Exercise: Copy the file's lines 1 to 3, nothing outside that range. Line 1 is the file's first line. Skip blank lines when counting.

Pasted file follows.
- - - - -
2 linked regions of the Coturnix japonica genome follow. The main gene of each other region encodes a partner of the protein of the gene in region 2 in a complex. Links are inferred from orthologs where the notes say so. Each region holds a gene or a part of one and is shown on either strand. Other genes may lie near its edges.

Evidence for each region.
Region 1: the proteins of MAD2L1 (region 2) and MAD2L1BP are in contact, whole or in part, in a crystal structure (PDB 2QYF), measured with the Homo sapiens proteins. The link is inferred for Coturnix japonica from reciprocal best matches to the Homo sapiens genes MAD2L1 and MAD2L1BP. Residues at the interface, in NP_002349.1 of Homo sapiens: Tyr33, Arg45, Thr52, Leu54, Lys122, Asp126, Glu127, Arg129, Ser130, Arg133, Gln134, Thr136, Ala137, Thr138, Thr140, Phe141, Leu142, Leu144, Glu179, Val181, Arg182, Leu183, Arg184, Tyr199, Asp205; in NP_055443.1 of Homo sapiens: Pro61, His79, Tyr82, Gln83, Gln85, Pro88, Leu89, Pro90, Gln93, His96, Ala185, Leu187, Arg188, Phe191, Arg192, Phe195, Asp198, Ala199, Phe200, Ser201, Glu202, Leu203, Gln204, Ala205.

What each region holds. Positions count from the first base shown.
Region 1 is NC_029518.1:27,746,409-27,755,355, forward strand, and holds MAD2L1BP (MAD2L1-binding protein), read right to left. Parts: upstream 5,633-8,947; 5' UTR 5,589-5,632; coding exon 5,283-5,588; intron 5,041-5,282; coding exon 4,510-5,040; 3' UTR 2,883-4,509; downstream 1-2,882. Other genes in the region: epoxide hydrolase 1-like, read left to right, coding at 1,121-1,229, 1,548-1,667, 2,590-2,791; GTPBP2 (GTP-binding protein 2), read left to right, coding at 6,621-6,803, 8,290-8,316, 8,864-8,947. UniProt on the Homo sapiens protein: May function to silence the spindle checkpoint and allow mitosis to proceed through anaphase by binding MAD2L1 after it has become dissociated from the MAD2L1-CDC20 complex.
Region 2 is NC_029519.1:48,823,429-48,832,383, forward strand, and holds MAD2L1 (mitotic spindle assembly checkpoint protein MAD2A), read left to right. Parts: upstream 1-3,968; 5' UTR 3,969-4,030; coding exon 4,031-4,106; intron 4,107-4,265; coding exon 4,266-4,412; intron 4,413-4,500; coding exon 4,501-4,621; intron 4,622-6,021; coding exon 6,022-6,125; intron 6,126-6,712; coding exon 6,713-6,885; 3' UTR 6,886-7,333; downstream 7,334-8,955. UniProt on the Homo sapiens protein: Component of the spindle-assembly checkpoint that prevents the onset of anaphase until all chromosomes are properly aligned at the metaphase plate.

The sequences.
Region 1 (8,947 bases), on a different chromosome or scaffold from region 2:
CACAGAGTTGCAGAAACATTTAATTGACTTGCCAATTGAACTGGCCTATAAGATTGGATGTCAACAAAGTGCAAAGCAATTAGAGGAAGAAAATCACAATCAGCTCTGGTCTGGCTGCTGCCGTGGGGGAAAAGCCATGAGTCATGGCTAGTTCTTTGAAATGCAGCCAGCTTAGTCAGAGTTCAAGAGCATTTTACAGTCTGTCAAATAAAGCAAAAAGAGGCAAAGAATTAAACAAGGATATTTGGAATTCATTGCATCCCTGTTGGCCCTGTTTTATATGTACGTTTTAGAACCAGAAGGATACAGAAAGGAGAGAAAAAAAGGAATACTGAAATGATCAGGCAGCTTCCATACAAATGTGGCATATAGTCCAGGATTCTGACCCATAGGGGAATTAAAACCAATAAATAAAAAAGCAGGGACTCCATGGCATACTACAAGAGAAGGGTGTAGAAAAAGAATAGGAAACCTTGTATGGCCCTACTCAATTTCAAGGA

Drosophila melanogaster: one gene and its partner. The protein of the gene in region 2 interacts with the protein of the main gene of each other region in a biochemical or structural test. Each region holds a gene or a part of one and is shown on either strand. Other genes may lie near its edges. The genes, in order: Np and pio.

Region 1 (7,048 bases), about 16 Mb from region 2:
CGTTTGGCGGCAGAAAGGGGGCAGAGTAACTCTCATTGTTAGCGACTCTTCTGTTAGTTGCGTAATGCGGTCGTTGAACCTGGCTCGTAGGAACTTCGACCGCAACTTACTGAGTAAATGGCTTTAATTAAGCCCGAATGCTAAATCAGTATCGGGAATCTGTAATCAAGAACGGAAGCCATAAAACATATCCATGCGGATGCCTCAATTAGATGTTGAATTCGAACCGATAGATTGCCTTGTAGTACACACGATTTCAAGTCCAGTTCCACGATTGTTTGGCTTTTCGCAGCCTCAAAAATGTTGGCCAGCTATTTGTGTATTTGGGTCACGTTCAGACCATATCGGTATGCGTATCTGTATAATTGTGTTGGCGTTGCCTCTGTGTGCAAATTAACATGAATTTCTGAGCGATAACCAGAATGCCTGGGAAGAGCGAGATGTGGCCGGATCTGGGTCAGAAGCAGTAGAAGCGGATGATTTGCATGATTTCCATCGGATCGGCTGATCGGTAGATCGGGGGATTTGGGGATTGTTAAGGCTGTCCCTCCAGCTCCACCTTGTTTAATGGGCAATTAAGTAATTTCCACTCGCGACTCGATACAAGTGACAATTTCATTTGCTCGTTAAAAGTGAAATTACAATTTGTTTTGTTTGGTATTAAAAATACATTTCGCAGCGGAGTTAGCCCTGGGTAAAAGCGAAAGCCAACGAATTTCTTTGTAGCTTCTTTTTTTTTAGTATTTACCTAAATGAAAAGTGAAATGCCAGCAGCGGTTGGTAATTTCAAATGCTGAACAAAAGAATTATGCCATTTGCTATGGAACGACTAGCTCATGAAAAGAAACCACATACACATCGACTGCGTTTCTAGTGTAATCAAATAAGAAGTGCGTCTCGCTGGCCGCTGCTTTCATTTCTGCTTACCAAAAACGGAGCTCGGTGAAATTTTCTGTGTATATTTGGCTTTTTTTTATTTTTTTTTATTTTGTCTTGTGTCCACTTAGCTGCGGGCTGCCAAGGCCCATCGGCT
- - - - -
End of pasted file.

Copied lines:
2 linked regions of the Coturnix japonica genome follow. The main gene of each other region encodes a partner of the protein of the gene in region 2 in a complex. Links are inferred from orthologs where the notes say so. Each region holds a gene or a part of one and is shown on either strand. Other genes may lie near its edges.

Evidence for each region.
Region 1: the proteins of MAD2L1 (region 2) and MAD2L1BP are in contact, whole or in part, in a crystal structure (PDB 2QYF), measured with the Homo sapiens proteins. The link is inferred for Coturnix japonica from reciprocal best matches to the Homo sapiens genes MAD2L1 and MAD2L1BP. Residues at the interface, in NP_002349.1 of Homo sapiens: Tyr33, Arg45, Thr52, Leu54, Lys122, Asp126, Glu127, Arg129, Ser130, Arg133, Gln134, Thr136, Ala137, Thr138, Thr140, Phe141, Leu142, Leu144, Glu179, Val181, Arg182, Leu183, Arg184, Tyr199, Asp205; in NP_055443.1 of Homo sapiens: Pro61, His79, Tyr82, Gln83, Gln85, Pro88, Leu89, Pro90, Gln93, His96, Ala185, Leu187, Arg188, Phe191, Arg192, Phe195, Asp198, Ala199, Phe200, Ser201, Glu202, Leu203, Gln204, Ala205.